Elephant & Castle Station, the Blitz
Bill Brandt - Imperial War Museums (CC BY-NC-SA)

The stations of the London Underground were a popular refuge, with people sleeping on the platforms in rows. A journalist describes the scene in the Elephant and Castle station:

From the platforms to the entrance the whole station was one incumbent mass of humanity…most of this mass of sleeping humanity slept as though they were between silken sheets. On the platform when the train came in, it had to be stopped in the tunnel while police and porters went along pushing in the feet and arms which overhung the line. The sleepers hardly stirred as the train rumbled slowly in. On the train I sat opposite a pilot on leave. 'It's the same all the way along,' was all he said.

(Gardiner, 84)

Some families preferred to stay near their homes, and so they erected an Anderson shelter in their garden. Made of sheet metal and packed around with soil, they could resist close calls and flying debris but not, of course, a direct hit. A London air raid warden, Mr Butler describes one tragedy where the Anderson shelter survived but not the occupant:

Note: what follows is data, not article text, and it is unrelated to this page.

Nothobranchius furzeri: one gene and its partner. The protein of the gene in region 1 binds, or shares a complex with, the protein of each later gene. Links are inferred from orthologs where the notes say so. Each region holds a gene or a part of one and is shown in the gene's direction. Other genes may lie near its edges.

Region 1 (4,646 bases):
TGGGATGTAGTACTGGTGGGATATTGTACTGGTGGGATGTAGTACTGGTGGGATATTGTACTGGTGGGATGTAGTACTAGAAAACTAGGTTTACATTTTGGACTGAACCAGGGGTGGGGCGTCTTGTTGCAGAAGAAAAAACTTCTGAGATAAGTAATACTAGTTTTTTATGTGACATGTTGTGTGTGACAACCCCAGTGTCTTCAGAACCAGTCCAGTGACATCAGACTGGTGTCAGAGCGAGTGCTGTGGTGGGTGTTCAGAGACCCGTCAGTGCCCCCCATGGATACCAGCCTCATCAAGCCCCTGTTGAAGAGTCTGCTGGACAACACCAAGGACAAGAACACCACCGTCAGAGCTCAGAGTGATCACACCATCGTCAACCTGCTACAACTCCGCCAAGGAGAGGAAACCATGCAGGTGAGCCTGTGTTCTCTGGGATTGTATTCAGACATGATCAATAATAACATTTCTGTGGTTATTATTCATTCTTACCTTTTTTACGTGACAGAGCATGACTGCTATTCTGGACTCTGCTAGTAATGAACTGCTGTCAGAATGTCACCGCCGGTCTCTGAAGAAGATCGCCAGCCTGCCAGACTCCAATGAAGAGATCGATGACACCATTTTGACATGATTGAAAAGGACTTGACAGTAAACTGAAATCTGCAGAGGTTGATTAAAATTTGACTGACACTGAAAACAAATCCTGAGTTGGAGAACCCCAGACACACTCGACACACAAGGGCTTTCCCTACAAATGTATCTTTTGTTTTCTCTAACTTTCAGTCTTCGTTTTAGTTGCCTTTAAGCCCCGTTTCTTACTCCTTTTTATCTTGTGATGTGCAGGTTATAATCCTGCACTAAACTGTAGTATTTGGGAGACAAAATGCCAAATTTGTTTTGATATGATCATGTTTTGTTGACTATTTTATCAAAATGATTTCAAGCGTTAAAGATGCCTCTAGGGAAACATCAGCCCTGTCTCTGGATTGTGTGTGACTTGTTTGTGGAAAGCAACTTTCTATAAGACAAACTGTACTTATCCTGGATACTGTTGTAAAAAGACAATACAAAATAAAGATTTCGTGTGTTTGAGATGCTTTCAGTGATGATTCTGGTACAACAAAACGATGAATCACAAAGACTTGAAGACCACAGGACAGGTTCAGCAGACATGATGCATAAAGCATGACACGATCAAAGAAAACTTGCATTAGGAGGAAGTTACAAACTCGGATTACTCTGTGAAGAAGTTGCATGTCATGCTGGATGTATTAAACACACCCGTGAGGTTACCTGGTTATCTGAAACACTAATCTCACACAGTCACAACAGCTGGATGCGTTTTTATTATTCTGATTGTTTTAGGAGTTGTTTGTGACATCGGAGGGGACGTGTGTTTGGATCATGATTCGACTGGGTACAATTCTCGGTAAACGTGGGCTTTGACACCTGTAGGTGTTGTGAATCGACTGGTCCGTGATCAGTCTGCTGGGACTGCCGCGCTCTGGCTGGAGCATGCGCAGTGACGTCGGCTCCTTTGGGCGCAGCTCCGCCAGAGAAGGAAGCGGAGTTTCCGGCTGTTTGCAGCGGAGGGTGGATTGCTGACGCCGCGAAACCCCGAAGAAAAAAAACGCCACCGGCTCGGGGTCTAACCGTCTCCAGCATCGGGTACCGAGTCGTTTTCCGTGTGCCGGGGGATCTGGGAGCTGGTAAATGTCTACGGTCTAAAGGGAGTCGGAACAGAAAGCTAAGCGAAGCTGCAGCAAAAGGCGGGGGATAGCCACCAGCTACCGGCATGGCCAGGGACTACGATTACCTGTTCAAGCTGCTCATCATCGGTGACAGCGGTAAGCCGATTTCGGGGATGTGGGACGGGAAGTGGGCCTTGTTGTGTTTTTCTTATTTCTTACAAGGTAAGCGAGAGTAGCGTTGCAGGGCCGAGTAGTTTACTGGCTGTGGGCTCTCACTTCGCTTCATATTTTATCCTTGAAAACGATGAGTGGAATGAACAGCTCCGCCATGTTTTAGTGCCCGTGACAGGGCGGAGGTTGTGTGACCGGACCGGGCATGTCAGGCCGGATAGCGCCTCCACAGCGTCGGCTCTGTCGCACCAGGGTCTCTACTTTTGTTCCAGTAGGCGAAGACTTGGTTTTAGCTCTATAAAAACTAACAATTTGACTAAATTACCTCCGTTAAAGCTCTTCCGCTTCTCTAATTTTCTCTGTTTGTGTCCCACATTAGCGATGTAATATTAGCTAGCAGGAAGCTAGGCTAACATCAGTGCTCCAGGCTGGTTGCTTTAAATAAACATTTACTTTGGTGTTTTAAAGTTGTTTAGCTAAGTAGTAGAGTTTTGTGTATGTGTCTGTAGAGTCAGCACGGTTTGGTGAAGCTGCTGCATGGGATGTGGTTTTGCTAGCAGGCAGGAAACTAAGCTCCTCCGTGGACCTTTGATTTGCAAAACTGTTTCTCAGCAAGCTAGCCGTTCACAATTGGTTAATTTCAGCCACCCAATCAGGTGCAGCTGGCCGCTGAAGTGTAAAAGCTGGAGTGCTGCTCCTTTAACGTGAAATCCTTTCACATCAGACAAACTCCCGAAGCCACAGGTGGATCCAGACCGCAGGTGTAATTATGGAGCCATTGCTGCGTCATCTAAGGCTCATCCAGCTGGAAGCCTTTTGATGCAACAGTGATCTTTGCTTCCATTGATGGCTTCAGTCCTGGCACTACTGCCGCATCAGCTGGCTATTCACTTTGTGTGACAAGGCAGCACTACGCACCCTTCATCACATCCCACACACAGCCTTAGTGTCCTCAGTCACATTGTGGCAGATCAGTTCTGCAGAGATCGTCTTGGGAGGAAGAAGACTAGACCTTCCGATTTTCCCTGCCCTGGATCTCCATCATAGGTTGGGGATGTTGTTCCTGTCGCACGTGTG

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There was an Anderson shelter and apparently there was a little girl inside. Her parents had gone round the corner to visit their friends or relations or something and the shelter was more or less caved in and covered with soil. I got down into the shelter and there was this little girl about fifteen or sixteen and her mouth was full of soil. Naturally, I got hold of her hand, which is our job to console these people and try to quieten them down. She was in a pretty bad state and I cleaned her mouth out; she laid back and as she was catching her breath, sort of breathing heavily, some stupid devil walked over the top of the shelter, soil came down and went back in this girl's throat and as she squeezed my hand like that she just faded out. Now I had the feel of that girl clenching my hand for weeks and weeks and weeks. I could never forget it and I don't forget it now.